Collaborating with other students is an important part of a rich and rewarding learning experience. However, Brown's academic code requires that we evaluate you based on your own work:
"Academic achievement is evaluated on the basis of work that a student produces independently. A student who obtains credit for work, words, or ideas that are not the products of his or her own effort is dishonest and in violation of Brown's Academic Code."
- The Academic Code
Our collaboration policy aims to strike a reasonable balance between appropriate collaboration and rigorous independent work. Guidelines for different parts of the course are listed below.
You are encouraged to work together with others on labs and to help each other debug them.
You are welcome to discuss the algo assignments with others. If you do discuss these with other students, you should retain no notes (paper/whiteboard, typed, photos, etc). After the discussion is over and all records of it are gone, you should then write up the solution on your own.
Please note the CS logins of each student you collaborated with next to each question.
Your solution should contain only your own work. If you're not sure what this means, consider answering a question like this about a solution in which you wrote some code: "if I changed line 3 of this code to have
2 * i instead of
i, what would the output look like? Would the code still work? Would there be new error-cases to check for?" If you can't answer that kind of question, then the code isn't really yours. The same goes for formulas you derive.
You are welcome to discuss the requirements of, and any high-level design strategies for, your projects. If you do discuss these with other students, you should not discuss any specifics about code, nor any pseudocode.
Please note the CS logins of each student you collaborated with in your project README.
All code you write must be your own. You should not use or refer to code written by another student (with or without their consent) nor code you found online (in a Github repository or Stack Overflow post, or from a previous offering of the course, etc). The only scenario in which it is acceptable to look at another student's code is when helping that student debug that code during TA hours; see the TA Hours section below for more details.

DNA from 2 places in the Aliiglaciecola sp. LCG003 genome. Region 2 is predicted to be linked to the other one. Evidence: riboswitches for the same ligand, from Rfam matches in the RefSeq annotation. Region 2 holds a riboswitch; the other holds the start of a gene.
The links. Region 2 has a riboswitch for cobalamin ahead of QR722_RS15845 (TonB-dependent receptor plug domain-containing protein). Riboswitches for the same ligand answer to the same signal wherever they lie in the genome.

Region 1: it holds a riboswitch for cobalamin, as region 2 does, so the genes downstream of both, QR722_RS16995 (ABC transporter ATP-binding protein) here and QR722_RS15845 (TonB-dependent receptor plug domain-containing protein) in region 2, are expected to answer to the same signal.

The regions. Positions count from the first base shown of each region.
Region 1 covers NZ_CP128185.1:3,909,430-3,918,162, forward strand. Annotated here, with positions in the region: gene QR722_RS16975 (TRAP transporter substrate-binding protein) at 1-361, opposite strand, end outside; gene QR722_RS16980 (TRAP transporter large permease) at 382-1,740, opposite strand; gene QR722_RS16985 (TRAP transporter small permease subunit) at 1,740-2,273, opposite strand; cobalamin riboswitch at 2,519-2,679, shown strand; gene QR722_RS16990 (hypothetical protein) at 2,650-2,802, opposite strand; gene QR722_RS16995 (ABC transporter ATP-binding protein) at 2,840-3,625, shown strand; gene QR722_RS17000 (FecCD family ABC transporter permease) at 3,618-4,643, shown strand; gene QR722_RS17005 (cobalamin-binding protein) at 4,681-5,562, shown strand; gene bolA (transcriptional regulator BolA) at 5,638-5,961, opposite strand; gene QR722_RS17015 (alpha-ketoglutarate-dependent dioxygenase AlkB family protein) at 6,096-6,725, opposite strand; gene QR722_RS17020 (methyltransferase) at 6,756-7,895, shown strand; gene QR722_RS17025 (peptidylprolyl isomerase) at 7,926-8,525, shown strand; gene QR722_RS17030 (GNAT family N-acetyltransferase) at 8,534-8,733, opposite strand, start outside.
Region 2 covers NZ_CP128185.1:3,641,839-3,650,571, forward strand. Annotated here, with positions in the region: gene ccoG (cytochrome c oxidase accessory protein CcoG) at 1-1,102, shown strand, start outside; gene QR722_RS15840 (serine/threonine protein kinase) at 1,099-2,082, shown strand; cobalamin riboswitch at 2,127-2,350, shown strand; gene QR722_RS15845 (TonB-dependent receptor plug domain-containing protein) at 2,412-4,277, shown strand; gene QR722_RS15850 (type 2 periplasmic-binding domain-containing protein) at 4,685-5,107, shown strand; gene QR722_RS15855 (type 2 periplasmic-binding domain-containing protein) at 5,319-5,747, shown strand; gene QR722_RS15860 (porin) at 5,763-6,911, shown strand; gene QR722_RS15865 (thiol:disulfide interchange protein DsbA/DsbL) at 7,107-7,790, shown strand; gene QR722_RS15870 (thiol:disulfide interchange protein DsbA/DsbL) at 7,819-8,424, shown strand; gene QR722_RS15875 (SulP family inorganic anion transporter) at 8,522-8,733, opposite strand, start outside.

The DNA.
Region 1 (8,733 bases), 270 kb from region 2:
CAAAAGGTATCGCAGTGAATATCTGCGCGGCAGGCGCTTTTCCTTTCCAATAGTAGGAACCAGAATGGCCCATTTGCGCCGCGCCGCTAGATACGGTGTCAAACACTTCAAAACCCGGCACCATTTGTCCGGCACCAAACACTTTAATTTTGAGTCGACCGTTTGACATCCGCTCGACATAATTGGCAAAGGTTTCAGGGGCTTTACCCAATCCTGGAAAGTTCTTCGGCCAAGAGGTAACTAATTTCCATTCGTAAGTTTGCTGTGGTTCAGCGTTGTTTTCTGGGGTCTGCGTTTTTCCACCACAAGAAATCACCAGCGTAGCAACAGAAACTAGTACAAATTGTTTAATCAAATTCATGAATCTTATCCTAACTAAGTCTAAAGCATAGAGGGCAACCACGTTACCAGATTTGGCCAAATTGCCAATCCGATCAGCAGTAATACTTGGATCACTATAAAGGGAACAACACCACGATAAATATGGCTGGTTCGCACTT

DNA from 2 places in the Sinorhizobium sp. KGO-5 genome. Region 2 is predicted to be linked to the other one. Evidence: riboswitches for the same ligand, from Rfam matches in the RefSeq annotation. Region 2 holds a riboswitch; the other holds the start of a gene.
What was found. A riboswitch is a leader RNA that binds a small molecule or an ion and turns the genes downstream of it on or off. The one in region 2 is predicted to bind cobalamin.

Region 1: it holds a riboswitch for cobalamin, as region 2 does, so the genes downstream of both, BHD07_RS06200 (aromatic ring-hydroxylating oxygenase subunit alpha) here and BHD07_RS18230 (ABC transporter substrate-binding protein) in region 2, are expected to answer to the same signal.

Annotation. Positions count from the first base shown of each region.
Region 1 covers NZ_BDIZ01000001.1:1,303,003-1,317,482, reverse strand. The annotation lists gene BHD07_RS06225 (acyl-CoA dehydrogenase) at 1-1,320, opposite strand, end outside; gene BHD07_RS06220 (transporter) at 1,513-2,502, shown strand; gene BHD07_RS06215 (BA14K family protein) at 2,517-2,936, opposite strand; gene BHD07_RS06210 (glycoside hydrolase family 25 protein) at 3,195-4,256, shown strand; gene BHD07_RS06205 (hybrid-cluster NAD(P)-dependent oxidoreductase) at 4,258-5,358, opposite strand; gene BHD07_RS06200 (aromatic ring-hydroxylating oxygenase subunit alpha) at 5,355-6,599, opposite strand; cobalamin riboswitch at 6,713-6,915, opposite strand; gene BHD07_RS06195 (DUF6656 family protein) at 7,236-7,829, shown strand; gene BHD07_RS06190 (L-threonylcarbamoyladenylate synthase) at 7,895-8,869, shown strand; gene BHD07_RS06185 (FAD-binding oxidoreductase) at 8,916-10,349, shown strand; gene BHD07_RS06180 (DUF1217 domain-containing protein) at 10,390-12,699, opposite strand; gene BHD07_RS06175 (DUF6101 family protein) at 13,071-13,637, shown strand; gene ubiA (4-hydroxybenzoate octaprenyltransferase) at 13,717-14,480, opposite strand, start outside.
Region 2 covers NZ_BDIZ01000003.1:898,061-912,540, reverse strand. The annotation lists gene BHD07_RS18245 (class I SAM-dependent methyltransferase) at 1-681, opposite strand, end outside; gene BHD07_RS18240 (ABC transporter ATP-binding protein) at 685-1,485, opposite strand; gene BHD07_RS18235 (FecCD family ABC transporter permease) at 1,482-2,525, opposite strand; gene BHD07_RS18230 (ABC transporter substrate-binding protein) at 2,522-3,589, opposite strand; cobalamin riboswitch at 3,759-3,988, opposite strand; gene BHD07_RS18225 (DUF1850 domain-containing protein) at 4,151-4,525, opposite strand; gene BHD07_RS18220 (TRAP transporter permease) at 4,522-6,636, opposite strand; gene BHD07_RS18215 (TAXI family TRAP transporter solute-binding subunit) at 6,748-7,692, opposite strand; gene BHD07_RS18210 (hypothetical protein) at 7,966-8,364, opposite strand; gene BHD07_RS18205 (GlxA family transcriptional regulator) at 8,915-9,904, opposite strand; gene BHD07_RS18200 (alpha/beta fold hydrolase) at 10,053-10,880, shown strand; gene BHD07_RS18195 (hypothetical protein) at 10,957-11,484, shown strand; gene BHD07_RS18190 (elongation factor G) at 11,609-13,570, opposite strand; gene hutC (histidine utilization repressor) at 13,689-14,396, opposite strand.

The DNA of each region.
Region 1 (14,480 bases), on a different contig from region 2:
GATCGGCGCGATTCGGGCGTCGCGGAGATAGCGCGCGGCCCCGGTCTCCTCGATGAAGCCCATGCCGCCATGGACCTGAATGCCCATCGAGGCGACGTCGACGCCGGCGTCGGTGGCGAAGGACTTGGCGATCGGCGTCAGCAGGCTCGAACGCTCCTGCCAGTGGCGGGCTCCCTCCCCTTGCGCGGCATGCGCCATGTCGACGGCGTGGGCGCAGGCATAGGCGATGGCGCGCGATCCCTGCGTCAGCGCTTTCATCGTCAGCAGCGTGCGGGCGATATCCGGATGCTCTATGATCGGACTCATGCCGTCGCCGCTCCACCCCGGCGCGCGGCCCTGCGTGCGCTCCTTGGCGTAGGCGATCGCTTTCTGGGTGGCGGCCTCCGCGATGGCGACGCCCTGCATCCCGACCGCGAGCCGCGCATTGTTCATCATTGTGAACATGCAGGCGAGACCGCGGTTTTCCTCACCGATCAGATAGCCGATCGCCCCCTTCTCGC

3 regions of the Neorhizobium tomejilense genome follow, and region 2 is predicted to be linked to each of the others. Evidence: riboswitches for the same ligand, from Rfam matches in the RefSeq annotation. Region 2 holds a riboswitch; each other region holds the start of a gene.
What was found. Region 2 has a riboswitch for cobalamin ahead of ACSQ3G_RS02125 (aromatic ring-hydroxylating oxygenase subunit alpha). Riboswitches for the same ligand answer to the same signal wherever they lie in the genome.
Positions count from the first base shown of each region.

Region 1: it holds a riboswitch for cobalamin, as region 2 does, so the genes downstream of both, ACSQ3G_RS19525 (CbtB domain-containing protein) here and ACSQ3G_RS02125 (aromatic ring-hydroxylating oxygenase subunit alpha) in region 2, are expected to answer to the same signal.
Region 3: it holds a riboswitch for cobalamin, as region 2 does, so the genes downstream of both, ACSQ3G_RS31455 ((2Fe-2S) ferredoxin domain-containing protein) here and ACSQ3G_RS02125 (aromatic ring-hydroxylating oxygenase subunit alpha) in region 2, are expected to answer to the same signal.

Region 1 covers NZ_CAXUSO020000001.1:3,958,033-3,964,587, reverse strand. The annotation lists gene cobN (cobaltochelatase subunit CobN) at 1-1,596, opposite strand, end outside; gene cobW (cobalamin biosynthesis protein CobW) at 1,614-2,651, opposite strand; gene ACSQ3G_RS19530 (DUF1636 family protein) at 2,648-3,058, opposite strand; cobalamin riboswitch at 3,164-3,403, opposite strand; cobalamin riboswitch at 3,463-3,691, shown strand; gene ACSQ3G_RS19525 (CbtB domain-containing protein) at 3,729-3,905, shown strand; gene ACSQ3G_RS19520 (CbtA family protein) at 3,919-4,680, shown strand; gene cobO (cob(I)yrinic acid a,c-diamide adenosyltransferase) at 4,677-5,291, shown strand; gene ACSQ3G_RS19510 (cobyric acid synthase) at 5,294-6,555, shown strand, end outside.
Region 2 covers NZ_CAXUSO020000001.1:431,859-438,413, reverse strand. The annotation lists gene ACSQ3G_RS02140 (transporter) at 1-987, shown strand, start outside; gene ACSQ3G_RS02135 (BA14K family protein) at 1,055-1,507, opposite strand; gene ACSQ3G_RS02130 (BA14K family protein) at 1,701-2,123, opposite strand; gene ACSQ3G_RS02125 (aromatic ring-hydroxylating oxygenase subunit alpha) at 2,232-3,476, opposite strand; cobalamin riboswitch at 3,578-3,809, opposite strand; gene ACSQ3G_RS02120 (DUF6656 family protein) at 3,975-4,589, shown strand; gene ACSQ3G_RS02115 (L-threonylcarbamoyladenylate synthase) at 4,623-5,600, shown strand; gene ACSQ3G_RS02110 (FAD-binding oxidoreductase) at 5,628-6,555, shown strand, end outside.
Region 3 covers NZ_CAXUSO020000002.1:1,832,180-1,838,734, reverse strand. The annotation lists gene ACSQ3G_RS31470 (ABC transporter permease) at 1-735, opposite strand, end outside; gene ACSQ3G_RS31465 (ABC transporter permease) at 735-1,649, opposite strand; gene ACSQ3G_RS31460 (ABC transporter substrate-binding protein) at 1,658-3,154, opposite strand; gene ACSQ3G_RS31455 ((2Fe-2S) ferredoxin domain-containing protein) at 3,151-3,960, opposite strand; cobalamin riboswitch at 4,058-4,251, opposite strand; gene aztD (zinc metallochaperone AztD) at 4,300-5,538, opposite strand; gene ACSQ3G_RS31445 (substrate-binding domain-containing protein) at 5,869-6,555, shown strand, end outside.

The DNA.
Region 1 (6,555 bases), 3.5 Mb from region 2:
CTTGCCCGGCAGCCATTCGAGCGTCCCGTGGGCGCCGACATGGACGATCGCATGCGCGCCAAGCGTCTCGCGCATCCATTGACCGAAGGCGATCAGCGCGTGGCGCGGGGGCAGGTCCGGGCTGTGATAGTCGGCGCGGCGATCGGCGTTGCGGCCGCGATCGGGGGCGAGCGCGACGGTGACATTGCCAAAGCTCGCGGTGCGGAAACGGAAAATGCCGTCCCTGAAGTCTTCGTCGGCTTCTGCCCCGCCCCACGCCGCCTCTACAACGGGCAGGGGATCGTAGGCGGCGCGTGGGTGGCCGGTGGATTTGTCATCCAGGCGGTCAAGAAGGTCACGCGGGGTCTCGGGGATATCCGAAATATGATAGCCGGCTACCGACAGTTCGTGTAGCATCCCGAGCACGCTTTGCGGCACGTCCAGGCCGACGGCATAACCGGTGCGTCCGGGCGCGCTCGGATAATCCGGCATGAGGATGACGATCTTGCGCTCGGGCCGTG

On the opposite side of the same coin, you should not share your own code with other students (including by making it accessible on a public forum like Ed, a public online repository, or your CS home directory with insufficient permissions).
Because the final project can be big and open-ended, there may be cases where it makes sense for you to make use of third-party software/libraries. If you think this is necessary and appropriate for your project, please check with your mentor TA. If they approve it, then be sure to cite the software/library in your final project submission.
Regarding collaboration between teams, please abide by our policy for projects above.
In recognition of the long queues that can form during TA hours, we're running hours a little differently this year. Rather than structuring hours as TAs helping individual students in sequence, we're instead turning every hours session into a community help space, where students can help each other under the supervision of the TAs. We permit (and encourage!) students to help each other work through conceptual issues, to discuss project design and organization, and even to help each other debug code. In fact, if you're particularly helpful to hours during hours, we'll take this into account when we compute final grades.